Think of the ECG as an ultrasound.  A gel is applied to the center and left areas of your chest and on the upper abdomen.  Then a probe is used to slide around these areas while it sends out the sound waves that pick up your heart.  It was a pretty neat experience because there are times throughout the exam when you can hear how your heart beats, how it speeds up and slows down depending on your breathing, and the difference in sound from when the probe is on your chest versus your abdomen.

 

On the other hand, an EKG records the electrical activity of the heart.  Basically, an electrical signal travels from the top to the bottom of the heart each time the heart beats.  As the electrical signal moves from top to bottom it causes the heart to contract and to pump blood.  It is these signals that set the rhythm of the heart beat.

An EKG shows:

  • How fast your heart is beating
  • Whether the rhythm of your heartbeat is steady or irregular
  • The strength and timing of electrical signals as they pass through each part of your heart

Doctors use EKGs to detect and study many heart problems, such as heart attacks, arrhythmias (ah-RITH-me-ahs), and heart failure. The test’s results also can suggest other disorders that affect heart function.

**Information found on www.nih.gov**

 

The Findings:

Dr. Raisinghani told me that he suspected three potential causes of the Pericardial Effusion:

1. Potentially caused by a low Thyroid function (perhaps a result of all the Chemo meds)

2. The Docetaxel Chemo med has Pericardial Effusion as one of the risks associated with it.

3. Potential metastasis, highly unlikely given no metastasis was found in my latest scans and blood work.

 

now, the next steps are to have some blood drawn to check my Thyroid, have a Cardiac MRI done, and repeat the ECG in two weeks to see if the fluid has changed.

 

Stay tuned for more!

 

Namaste,

Ivonne

 

http://www.iminmotion.net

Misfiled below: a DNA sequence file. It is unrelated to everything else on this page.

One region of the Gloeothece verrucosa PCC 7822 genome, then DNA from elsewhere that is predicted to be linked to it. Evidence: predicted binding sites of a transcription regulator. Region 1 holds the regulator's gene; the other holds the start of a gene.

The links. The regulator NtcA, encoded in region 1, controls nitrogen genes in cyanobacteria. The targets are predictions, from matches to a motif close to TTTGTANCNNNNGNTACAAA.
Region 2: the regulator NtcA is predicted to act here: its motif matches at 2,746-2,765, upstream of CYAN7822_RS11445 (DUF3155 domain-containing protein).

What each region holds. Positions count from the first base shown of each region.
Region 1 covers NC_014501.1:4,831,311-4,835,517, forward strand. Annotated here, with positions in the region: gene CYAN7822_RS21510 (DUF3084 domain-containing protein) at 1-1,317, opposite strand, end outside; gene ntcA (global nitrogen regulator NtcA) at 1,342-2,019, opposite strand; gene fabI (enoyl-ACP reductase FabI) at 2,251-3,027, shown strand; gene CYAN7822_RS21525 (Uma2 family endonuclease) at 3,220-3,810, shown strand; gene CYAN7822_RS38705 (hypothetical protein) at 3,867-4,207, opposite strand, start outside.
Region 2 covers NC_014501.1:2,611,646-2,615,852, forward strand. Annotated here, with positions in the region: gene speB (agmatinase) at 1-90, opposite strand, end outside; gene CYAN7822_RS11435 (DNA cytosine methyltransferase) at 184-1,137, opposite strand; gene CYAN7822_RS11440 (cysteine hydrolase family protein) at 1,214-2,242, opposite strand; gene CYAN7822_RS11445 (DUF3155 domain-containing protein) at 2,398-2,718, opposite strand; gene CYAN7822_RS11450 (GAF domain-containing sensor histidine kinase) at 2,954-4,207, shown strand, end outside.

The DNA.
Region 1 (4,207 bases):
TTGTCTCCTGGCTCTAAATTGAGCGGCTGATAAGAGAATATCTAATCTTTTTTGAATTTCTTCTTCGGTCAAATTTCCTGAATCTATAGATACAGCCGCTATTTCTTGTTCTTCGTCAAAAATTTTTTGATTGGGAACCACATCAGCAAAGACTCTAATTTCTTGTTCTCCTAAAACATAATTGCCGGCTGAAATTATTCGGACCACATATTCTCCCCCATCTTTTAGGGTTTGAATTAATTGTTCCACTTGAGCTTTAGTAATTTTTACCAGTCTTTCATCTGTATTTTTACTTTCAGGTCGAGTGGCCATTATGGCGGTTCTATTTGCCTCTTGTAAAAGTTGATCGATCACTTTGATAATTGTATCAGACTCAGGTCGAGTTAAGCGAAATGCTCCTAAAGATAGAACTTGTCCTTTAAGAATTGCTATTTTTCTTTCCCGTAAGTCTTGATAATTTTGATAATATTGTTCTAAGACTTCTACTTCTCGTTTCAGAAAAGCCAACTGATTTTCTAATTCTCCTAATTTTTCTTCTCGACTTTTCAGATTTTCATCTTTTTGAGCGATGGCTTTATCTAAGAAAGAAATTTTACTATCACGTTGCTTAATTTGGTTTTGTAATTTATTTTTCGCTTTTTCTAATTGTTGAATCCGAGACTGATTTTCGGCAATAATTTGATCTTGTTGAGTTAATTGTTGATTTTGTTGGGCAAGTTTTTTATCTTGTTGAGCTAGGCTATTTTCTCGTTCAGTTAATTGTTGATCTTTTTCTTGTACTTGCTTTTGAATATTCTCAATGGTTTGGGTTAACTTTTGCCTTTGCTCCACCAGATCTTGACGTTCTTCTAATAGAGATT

The Decision To Cut My Hair!

Image

 

Ivonne holding her brades after new haircut.

August 12, 2014

 

The decision to cut my hair was not a difficult one to make.  I knew that I would eventually cut it, the question was “when”.

 

At first, there was a bit of anger and sadness as I thought about cutting my long dark black hair.  Sadness because of the realization that no matter how well I took care of my nutrition, my sleep, exercise, and emotions, my hair would still fall out.  This is just one of the side effects of Chemotherapy.  Sadness because I have dreamt of racing at the 2016 Paralympics with a long brade down my back.  Now I’ll have less than two years to grow it back! 

 

The anger came as a natural emotion of coping with cancer; why me, why now, how will I handle questions about what happened to my hair?  Then, as the tears streamed down my cheeks and fell onto my pillow, I reminded myself that there was no sense in me asking “why?”  The key to moving forward, past the anger and sadness, would be to decide what to do about my hair.  That’s when I told myself, “Ivonne, you can donate your hair and bring another human being joy!”  It was then that I decided to donate my hair to Locks of Love, a  public non-profit organization that provides hairpieces to financially disadvantaged children in the United States and Canada under age 21 suffering from long-term medical hair loss from any diagnosis. 

 

I chose Locks of Love because I believe that it is essential for children to feel empowered and self-confident to face their peers and the world starting at an early age in life.  Our experiences and feelings from childhood play a crucial part in life as we become adults. This thought brought me piece with the decision to cut my hair immediately in order to donate as much of it as possible.

 

The Haircut:

I found a salon called Pigtails and Crew Cuts in Chula Vista California that gave me a free haircut because I would be donating my hair to Locks of Love. My hair was braded into 6 brades, which were cut and neatly placed into a plastic bag and padded envelope to be mailed off to Locks of Love.  My hair was then trimmed up nicely and evenly, and it was short but cute!  Thank you to the warm and welcoming staff at the salon!

 

I even had a support crew come to the salon with me:  John (husband), Sandra (oldest sister), Ariana (Niece), and William Adrian (nephew)!  We all Facetimed with my mom as well!  Everyone’s support made the experience light and fun!  I can’t thank my family enough for joining me today!

 

**If you are interested in donating your hair for a meaningful cause, join me!**